“These comments,” the statement continued, “were never controversial and did not impact ongoing relationships until The Times twisted and forced an untrue narrative. This shabby journalism is causing egregious harm to all involved, particularly our friend, and is simply beneath contempt.”

Michael Walsh, another Georgetown Prep alumnus, also listed himself on his personal yearbook page as a “Renate Alumnus.” Alongside some song lyrics, he included a short poem: “You need a date / and it’s getting late / so don’t hesitate / to call Renate.”

Mr. Walsh, a bank executive in Virginia, was one of scores of Georgetown Prep alumni who signed a letter to Senate Judiciary Committee leaders vouching for Judge Kavanaugh’s “sharp intellectual ability, affable nature, and a practical and fair approach devoid of partisan purpose.” He did not respond to requests for comment.

Ms. Dolphin was aware that members of Judge Kavanaugh’s clique were reciting that poem, according to a person familiar with her thinking. She told the football players that she found it offensive, believing it made her seem like a cheap date, and she asked them to stop.

Some of Judge Kavanaugh’s peers said they doubted that the yearbook notations were good-natured. “Those guys weren’t big on crushes,” Mr. Fishburne said. “I think they felt that if a girl didn’t want to date them, then they must be gay. I’m serious.”

A high school friend of Ms. Dolphin’s, who also signed the letter to the Senate Judiciary Committee, said that while she stood by the letter’s contents, as a friend of Ms. Dolphin’s she was “sickened” by the yearbook’s “Renate” references. She and a second friend of Ms. Dolphin’s denied that there was any sexual contact between Ms. Dolphin and Judge Kavanaugh or anyone else in his circle.

Kitty Bennett contributed research.

A version of this article appears in print on , on Page A1 of the New York edition with the headline: Yearbook ’83: Football, Kegs And Innuendo. Order Reprints | Today’s Paper | Subscribe

Bill Cosby sentenced to 3 to 10 years in prison for Andrea Constand sexual assault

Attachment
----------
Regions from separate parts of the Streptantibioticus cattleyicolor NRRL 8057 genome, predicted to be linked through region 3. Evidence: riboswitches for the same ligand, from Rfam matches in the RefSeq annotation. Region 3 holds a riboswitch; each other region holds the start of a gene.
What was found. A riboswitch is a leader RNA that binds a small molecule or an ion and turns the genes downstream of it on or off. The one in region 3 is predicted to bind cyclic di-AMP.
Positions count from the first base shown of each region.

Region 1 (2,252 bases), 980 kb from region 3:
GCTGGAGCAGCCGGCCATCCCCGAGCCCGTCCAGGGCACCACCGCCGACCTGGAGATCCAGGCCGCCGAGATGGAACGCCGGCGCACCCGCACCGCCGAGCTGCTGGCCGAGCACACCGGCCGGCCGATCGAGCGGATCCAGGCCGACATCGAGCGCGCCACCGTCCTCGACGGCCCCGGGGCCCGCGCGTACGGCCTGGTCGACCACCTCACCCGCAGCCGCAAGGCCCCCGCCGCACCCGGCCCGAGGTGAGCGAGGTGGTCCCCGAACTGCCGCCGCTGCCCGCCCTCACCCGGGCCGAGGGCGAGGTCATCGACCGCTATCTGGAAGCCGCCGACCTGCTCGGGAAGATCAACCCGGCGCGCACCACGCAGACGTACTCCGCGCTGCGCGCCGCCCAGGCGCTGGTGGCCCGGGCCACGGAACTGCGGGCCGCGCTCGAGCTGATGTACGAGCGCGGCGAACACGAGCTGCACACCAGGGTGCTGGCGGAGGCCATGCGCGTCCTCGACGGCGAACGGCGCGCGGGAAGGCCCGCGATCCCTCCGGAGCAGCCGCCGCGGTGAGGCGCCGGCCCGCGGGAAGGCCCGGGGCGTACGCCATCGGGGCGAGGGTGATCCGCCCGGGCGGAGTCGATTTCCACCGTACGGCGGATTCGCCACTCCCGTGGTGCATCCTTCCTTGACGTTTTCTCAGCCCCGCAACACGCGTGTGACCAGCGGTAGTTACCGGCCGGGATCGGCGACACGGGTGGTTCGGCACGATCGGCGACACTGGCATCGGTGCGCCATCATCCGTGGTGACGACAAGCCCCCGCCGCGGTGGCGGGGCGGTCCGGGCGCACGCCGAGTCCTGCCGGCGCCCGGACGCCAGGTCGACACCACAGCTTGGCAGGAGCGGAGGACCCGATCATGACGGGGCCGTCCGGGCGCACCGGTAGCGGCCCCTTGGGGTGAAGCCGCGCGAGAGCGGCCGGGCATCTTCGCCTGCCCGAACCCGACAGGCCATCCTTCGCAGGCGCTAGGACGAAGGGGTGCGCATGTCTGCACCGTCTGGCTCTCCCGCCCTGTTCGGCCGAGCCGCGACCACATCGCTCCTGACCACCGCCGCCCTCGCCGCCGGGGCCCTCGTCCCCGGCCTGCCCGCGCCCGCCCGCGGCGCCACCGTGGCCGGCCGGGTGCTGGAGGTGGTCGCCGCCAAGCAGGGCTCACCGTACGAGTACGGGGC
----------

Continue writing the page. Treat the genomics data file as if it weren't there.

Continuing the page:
Judge Steven O’Neill, the judge presiding over the sentencing hearing, ruled earlier Tuesday that Cosby is a “sexually violent predator.”
by Elisha Fieldstadt and Adam Reiss /  / Updated 

NORRISTOWN, Pa. — Bill Cosby, who fell from grace as “America’s Dad” to convicted sex offender, was sentenced Tuesday to three to 10 years in state prison.

The 81-year-old comedian was convicted in April of drugging and sexually assaulting Andrea Constand, a former Temple University women’s basketball administrator, who testified Cosby violated her at his Pennsylvania home in 2004 after she came to him for career advice.

“Nobody is above the law because of where they live, who they are, wealth, fame, celebrity or even philanthropy,” said Judge Steven O’Neill, who presided over the sentencing hearing.

Cosby, renowned for his role as Dr. Cliff Huxtable on “The Cosby Show,” had been accused of sexual misconduct by dozens of women, but was only criminally charged in Constand’s case. Cosby is the first star of his caliber to be convicted of sexual assault in the age of #MeToo.

The actor has repeatedly denied all allegations of sexual misconduct. He had faced up to 10 years in prison.

O’Neill ruled earlier Tuesday that Cosby is a “sexually violent predator.”

Image: Bill Cosby arrives at the Montgomery County Courthouse for sentencing in Norristown, Pennsylvania
Bill Cosby arrives at the Montgomery County Courthouse for the sentencing hearings in his sexual assault trial in Norristown, Pennsylvania, on Sept. 25, 2018.Jessica Kourkounis / Reuters

The distinction under Pennsylvania law means Cosby will have to undergo monthly counseling, and register with police if he moves so that neighbors and schools will be alerted if he lives nearby.

Cosby asked if he would have to register if he travels to another city overnight. He was told he would.

Cosby was also given a chance to speak in his defense on Tuesday, but declined. When he was asked if he wanted to add anything, he said, “I don’t need any more discussion on that.”

The defense also did not call any character witnesses.